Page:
Henri Guaino, sarkozyste du premier plan, had a full-page tribune on the Front National in Le Monde dated December 17th (voici le lien), explaining why, from his Gaullist standpoint, the FN’s world-view and political posture is antithetical to his, of why he feels no affinity whatever with this political party. Now I am not a fan of Guaino, to put it mildly. I have felt no affinity whatever with him over the years—and particularly during his five-year stint at the Élysée as Sarkozy’s right-hand man—and have made unkind statements about him on occasions too numerous to count. But giving credit where credit is due, I have to say that his tribune is excellent. As a principled man of the right, he nails what it is about the FN that renders it beyond the pale. The tribune merits being read in its entirety but here is one noteworthy passage

D’où vient alors ce malaise indicible que j’éprouve comme tant d’autres face à ce parti et qui m’empêchera toujours de pactiser avec lui ? Il vient du sentiment, dont je ne peux pas me défaire, qu’il y a dans sa conception du pouvoir quelque chose de monstrueusement inhumain et que le problème posé par le FN est dans ce que j’appellerais, au risque assumé de la polémique, son ADN. C’est une métaphore. Il ne s’agit nullement ici de biologie. Mais, j’y reviens, les partis comme toute collectivité humaine, comme les nations, ont une histoire, une expérience, une culture qui leur façonne une manière d’être et de penser.

Si avec les responsables du FN, il n’y a jamais de débat possible, seulement des affrontements, c’est parce que ce parti a encore et toujours besoin d’ennemis. Sa nature est d’être toujours l’instrument d’une colère ; aujourd’hui, l’immense colère qu’éprouvent tous ceux qui se sentant dépossédés de leur vie veulent dire non à tout parce qu’ils ont le sentiment que c’est l’ultime refuge, l’ultime expression de leur liberté.

Reading Guaino’s description of the FN’s DNA, I was reminded of the Tea Party GOP. The need to have enemies, to demonize part of society… For the anecdote, I mentioned Guaino’s tribune yesterday to two of my American students, which led to comments on American politics. One said that her mother, a lifelong Republican, was now calling herself an independent on account of the GOP’s right-wing lurch. The other said that her father, an investment banker and Republican, was so fed up with the party that he may vote for Hillary Clinton in ’16. As I’ve said before, the Tea Party GOP = FN. A not insignificant number of Republicans want nothing to do with the party if it is taken over by its extremist wing. And an even more significant number of principled French conservatives want nothing to do with the FN. Which is why the UMP will not, malgré tout, enter into any kind of formal alliance with the Frontistes, now or in the future.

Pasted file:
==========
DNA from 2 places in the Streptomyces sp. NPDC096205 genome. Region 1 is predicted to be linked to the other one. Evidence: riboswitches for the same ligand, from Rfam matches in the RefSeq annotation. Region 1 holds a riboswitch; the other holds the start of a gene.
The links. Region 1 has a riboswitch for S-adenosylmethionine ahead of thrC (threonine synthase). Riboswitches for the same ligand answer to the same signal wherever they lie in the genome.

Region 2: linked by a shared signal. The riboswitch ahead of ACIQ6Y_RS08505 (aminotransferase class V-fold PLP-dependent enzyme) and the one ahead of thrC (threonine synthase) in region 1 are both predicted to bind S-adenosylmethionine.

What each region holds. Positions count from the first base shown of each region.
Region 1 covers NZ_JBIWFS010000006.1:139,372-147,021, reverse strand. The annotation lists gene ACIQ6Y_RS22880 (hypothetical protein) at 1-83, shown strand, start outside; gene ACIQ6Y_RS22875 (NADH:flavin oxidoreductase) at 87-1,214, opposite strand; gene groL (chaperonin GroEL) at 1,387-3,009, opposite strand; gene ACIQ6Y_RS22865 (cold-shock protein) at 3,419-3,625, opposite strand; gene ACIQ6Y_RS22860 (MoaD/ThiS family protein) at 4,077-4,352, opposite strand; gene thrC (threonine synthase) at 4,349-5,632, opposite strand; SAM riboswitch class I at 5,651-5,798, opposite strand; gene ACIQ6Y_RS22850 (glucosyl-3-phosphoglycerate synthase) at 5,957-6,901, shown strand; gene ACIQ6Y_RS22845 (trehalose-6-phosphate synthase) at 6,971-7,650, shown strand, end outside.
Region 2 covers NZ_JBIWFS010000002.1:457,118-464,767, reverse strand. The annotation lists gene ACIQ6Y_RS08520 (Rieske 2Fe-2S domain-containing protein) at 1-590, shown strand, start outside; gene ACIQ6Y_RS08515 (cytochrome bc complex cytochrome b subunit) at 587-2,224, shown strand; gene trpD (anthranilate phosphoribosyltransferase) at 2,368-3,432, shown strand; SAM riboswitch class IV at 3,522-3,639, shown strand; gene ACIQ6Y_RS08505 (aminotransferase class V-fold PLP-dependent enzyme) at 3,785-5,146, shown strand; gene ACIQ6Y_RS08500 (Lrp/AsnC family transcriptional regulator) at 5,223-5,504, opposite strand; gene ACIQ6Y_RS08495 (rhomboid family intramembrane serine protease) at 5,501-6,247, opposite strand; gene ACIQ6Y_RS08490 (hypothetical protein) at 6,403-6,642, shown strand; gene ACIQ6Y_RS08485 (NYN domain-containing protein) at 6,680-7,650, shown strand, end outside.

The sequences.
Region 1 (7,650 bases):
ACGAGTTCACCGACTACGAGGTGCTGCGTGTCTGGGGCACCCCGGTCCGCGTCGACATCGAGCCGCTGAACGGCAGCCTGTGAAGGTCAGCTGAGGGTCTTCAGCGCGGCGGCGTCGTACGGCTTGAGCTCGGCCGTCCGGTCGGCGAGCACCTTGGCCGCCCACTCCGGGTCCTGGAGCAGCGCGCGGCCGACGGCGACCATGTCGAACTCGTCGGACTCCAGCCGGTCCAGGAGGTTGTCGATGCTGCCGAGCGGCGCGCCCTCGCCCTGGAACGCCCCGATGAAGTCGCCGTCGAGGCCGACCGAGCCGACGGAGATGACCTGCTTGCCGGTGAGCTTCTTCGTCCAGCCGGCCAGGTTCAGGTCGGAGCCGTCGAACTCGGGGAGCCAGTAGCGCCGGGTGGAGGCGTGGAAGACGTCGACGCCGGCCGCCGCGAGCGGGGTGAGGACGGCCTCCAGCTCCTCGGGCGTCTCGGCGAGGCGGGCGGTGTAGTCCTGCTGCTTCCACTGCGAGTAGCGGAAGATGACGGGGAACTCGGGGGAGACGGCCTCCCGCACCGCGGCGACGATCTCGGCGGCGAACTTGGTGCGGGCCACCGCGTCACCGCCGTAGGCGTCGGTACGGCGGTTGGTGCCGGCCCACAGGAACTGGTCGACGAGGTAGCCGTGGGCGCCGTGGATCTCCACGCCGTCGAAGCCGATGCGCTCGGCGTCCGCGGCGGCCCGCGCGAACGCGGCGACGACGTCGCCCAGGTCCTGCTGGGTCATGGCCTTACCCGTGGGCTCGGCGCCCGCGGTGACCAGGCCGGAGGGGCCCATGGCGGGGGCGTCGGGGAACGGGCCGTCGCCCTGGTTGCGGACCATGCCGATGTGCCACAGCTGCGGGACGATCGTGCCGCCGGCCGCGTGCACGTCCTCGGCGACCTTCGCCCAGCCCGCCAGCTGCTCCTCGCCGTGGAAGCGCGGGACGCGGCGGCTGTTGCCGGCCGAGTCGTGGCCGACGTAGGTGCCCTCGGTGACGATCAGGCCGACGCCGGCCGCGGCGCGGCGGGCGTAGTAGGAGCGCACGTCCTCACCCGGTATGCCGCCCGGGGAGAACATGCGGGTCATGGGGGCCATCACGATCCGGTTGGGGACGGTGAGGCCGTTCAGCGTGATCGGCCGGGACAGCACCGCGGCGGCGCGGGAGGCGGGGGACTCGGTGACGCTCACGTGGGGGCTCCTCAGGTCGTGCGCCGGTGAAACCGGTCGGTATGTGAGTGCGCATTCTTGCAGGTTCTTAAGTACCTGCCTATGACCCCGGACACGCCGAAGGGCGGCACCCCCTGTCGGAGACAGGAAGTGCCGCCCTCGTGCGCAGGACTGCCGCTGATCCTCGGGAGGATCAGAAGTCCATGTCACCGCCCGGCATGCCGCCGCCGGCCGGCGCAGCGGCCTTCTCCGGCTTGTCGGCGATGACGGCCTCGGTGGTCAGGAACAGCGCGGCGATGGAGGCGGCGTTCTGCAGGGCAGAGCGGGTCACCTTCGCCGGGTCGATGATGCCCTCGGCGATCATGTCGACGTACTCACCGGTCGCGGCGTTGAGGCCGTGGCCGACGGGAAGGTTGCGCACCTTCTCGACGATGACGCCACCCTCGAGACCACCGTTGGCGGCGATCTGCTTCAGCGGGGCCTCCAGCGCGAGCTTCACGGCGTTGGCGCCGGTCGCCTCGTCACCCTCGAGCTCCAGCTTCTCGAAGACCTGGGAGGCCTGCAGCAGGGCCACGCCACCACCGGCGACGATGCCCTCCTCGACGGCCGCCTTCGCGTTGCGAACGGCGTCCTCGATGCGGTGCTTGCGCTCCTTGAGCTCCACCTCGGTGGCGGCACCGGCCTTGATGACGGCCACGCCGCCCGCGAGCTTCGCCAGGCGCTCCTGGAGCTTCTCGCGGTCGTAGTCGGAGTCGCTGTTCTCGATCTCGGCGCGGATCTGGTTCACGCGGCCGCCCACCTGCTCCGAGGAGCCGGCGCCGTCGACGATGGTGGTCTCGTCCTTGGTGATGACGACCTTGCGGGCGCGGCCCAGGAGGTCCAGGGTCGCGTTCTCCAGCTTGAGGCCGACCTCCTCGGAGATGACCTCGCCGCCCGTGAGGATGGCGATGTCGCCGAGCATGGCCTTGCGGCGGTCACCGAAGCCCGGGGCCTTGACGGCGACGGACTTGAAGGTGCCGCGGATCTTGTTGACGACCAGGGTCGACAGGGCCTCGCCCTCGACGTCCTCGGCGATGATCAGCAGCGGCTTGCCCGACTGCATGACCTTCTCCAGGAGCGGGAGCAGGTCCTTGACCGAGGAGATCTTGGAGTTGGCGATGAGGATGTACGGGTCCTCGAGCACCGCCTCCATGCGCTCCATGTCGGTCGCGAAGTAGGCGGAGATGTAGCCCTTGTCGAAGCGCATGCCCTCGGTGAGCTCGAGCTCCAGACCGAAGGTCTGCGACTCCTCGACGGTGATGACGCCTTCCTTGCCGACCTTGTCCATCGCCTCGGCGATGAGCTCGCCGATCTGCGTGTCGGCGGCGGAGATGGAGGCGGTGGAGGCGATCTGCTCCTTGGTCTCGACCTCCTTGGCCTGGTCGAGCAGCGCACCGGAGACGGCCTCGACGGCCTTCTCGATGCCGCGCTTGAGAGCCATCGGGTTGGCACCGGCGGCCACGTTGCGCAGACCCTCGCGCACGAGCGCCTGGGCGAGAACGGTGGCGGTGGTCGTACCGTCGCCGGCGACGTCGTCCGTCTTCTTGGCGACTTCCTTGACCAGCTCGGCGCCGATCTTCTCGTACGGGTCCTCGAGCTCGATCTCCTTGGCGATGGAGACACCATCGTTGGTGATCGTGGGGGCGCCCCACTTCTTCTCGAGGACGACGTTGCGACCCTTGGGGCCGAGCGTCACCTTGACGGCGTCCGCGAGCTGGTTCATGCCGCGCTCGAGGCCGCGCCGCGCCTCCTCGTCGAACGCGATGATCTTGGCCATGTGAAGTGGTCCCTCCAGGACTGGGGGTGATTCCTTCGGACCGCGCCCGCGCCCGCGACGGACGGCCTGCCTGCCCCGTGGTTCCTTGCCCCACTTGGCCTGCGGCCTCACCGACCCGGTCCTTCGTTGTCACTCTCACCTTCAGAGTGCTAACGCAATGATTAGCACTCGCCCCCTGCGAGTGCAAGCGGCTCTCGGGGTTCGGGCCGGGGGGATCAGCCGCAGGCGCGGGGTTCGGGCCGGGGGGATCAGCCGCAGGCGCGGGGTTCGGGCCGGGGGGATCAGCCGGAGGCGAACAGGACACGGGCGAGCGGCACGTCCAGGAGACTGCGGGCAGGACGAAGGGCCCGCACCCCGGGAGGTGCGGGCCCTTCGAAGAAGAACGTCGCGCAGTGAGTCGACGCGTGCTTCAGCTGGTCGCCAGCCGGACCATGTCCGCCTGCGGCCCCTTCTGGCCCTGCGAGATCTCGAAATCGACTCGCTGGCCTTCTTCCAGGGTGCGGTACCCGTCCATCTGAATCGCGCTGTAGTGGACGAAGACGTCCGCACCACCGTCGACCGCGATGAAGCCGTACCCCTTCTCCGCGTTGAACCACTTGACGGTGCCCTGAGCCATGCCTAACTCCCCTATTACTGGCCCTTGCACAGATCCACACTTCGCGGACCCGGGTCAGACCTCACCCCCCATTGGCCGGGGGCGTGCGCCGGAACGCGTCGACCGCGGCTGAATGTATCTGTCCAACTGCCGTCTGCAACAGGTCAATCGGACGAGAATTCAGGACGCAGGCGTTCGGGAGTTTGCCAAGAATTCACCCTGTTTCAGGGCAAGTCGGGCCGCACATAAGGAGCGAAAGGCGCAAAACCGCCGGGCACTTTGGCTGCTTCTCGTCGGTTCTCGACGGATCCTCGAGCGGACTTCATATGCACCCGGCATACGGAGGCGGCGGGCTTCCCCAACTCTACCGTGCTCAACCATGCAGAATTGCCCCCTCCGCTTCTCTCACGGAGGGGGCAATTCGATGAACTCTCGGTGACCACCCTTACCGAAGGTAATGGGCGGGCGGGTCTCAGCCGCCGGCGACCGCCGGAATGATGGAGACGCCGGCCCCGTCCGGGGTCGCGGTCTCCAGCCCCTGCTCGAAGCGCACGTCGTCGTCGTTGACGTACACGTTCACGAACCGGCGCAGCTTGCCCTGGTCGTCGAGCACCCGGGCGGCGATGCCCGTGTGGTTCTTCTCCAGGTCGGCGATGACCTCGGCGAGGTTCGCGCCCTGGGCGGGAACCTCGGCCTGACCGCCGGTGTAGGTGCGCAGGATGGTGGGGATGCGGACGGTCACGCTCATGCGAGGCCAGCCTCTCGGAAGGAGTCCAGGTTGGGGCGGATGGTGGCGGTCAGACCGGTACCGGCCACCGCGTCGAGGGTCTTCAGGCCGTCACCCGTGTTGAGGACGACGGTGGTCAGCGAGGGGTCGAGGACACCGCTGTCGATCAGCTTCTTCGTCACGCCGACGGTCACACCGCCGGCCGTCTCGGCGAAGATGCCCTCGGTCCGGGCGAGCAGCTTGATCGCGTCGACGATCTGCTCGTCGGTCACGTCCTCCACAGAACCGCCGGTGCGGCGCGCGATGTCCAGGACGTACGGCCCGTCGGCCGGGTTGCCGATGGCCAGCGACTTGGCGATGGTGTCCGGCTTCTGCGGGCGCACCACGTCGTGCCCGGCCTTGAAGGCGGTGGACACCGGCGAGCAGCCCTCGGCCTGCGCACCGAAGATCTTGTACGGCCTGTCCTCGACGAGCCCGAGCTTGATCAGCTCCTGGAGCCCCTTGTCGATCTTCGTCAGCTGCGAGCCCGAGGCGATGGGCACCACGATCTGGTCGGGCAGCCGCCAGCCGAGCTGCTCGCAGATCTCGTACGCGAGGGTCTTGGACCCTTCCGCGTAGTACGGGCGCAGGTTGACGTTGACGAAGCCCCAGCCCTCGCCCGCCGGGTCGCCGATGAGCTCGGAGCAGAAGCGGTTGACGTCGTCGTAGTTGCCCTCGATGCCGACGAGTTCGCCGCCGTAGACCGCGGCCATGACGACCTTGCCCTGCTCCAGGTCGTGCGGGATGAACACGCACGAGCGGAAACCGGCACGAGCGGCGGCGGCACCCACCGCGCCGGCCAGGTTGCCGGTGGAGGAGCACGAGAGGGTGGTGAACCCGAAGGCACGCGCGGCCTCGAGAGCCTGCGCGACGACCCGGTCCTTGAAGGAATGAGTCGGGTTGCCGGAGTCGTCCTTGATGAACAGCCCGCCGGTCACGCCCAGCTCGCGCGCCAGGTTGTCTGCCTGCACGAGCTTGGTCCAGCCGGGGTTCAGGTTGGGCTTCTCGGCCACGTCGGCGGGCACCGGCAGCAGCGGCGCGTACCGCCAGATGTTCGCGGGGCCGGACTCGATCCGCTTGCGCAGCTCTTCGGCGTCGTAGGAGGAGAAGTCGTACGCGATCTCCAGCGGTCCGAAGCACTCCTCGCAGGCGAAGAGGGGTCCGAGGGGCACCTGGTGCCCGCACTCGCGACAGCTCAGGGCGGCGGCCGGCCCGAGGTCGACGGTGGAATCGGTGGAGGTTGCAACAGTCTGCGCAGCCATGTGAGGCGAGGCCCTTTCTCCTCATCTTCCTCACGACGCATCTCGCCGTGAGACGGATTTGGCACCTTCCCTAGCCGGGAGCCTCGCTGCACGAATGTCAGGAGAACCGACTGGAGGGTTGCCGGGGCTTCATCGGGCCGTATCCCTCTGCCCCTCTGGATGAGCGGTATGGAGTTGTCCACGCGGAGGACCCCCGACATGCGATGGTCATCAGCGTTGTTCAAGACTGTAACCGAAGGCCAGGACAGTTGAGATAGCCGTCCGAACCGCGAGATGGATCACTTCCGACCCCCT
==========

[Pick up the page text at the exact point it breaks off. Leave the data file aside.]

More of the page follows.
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This is a 3½+ hour, four-part documentary on the history of Jewish-Muslim relations—from the 7th century to the present—by French filmmaker Karim Miské. Parts 1 and 2 aired on ARTE last night and may be watched here (for one week at least). The documentary is quite good and with an impressive number of francophone and anglophone academic and other specialists interviewed. I noted in the credits that the film received the support of the cultural services of the US embassy in Paris. Parts 3 and 4 will air next Tuesday (and which will be on ARTE’s website linked to above).

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EU Profiler

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Last year I linked to the Politest: le test pour se positionner politiquement, i.e. the test to see where one is situated politically in France (here, with questions translated into English). There’s a similar test—which I just learned about—, EU Profiler, that was devised for the 2009 elections to the European parliament, that tells which parties one is closest to in all European countries. To take the test, go here (on peut le prendre en français et d’autres langues européennes aussi).

Here are the parties in selected European countries that the EU Profiler informs me I am closet to:

France: PRG followed by PS (my Politest result was the other way around)
UK (England): Liberal Democrats
Germany: SPD
Italy: Sinistra Ecologia Libertà (don’t know a thing about them)
Spain: Iniciativa per Catalunya Verds (huh?) followed by PSOE
Greece: PASOK (ugh)
Poland: SLD-UP
Turkey: Özgürlük ve Dayanışma Partisi (don’t know them but they sound sympathique)

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The Brussels Business

Bruxelles-business